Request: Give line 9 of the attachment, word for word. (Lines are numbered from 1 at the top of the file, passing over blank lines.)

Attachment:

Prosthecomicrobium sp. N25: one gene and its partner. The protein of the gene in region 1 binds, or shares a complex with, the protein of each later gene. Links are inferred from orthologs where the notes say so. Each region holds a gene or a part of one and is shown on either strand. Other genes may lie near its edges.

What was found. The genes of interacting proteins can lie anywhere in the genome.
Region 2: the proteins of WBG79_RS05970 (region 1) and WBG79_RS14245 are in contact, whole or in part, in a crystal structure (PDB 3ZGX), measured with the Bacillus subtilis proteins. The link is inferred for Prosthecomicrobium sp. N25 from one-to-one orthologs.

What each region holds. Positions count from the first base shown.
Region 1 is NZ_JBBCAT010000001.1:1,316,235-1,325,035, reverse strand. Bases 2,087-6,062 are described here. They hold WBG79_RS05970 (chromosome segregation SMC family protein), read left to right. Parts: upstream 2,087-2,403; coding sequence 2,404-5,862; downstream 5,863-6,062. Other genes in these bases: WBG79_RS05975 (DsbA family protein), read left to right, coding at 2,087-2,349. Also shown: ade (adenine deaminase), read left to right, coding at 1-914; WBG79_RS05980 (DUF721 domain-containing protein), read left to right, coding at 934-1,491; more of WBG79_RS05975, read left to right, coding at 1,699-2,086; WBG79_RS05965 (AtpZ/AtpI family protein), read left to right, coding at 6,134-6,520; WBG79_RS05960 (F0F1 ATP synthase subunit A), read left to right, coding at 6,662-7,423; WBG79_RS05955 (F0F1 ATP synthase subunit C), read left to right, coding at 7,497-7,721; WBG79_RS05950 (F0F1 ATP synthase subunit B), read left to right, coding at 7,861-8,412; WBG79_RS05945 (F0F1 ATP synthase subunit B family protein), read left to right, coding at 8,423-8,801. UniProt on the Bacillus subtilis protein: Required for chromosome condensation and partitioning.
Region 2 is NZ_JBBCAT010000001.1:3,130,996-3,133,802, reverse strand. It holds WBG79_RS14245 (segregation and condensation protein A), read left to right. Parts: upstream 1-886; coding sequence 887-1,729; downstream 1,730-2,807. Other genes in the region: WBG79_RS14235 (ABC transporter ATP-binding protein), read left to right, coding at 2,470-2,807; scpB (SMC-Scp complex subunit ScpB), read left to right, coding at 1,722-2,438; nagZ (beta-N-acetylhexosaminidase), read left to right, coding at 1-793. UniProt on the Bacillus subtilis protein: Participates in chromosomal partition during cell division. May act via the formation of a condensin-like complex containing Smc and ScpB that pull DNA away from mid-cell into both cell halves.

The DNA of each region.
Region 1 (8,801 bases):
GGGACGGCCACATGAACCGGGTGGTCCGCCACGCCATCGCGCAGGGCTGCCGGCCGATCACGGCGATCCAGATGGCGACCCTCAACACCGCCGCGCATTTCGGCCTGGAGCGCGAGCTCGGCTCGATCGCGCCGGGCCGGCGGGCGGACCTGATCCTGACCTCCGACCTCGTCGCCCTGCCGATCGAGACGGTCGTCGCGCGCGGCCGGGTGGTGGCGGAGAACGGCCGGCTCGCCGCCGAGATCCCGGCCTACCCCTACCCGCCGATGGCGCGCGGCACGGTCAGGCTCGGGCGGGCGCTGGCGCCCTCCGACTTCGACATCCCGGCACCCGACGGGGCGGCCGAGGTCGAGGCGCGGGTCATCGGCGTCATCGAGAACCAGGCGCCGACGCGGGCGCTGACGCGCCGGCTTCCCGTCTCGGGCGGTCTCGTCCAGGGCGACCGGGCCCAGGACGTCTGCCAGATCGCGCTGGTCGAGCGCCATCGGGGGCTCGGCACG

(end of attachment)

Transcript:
GGGACGGCCACATGAACCGGGTGGTCCGCCACGCCATCGCGCAGGGCTGCCGGCCGATCACGGCGATCCAGATGGCGACCCTCAACACCGCCGCGCATTTCGGCCTGGAGCGCGAGCTCGGCTCGATCGCGCCGGGCCGGCGGGCGGACCTGATCCTGACCTCCGACCTCGTCGCCCTGCCGATCGAGACGGTCGTCGCGCGCGGCCGGGTGGTGGCGGAGAACGGCCGGCTCGCCGCCGAGATCCCGGCCTACCCCTACCCGCCGATGGCGCGCGGCACGGTCAGGCTCGGGCGGGCGCTGGCGCCCTCCGACTTCGACATCCCGGCACCCGACGGGGCGGCCGAGGTCGAGGCGCGGGTCATCGGCGTCATCGAGAACCAGGCGCCGACGCGGGCGCTGACGCGCCGGCTTCCCGTCTCGGGCGGTCTCGTCCAGGGCGACCGGGCCCAGGACGTCTGCCAGATCGCGCTGGTCGAGCGCCATCGGGGGCTCGGCACG